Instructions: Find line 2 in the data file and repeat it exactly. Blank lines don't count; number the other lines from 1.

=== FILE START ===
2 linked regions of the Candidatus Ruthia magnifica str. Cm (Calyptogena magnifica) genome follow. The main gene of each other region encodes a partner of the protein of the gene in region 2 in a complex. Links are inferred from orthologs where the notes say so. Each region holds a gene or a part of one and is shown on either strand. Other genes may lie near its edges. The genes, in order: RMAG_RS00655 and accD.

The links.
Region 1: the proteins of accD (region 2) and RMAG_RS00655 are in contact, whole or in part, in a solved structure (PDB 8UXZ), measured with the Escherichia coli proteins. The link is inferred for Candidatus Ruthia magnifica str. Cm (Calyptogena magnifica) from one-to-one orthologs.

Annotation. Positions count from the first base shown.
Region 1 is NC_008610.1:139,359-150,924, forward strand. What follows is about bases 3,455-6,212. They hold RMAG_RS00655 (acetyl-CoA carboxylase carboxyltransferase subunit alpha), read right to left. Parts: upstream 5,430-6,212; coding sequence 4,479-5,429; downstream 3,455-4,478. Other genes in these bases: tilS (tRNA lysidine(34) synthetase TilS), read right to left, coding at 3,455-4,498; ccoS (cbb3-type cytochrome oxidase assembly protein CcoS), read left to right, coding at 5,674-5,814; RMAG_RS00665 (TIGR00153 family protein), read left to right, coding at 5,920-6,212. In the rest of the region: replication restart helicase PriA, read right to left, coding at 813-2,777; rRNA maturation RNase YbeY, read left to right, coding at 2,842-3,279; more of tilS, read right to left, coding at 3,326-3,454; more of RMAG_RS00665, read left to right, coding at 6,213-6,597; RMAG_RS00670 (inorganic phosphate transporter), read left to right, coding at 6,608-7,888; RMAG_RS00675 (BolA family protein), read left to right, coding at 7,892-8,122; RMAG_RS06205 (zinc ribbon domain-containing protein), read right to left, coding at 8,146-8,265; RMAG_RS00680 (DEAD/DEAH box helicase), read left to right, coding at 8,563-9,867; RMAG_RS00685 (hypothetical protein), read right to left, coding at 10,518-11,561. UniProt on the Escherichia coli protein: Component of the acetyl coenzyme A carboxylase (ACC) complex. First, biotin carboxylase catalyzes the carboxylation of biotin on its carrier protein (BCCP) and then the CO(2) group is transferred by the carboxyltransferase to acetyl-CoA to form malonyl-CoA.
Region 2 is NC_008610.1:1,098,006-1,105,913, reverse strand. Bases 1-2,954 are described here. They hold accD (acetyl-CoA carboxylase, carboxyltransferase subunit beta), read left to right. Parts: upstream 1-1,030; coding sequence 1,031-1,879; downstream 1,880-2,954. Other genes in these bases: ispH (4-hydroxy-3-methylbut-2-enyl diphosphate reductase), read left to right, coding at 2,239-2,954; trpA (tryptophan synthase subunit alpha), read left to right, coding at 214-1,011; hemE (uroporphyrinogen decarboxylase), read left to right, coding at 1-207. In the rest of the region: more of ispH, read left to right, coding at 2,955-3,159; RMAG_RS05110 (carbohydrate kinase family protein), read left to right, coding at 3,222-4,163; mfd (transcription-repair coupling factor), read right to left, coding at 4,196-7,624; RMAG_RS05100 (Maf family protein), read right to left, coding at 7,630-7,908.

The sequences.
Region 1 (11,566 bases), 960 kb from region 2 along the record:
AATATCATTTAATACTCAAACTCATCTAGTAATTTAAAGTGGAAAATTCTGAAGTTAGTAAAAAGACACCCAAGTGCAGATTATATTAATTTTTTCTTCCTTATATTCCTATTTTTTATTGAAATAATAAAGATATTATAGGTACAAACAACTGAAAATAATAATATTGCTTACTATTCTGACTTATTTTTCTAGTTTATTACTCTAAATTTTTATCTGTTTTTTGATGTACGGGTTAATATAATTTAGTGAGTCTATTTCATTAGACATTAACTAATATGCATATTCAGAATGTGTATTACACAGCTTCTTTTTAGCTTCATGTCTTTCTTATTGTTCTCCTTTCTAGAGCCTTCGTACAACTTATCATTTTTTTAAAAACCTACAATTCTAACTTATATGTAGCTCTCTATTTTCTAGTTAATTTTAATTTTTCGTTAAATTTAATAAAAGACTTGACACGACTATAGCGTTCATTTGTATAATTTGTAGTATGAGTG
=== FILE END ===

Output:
The links.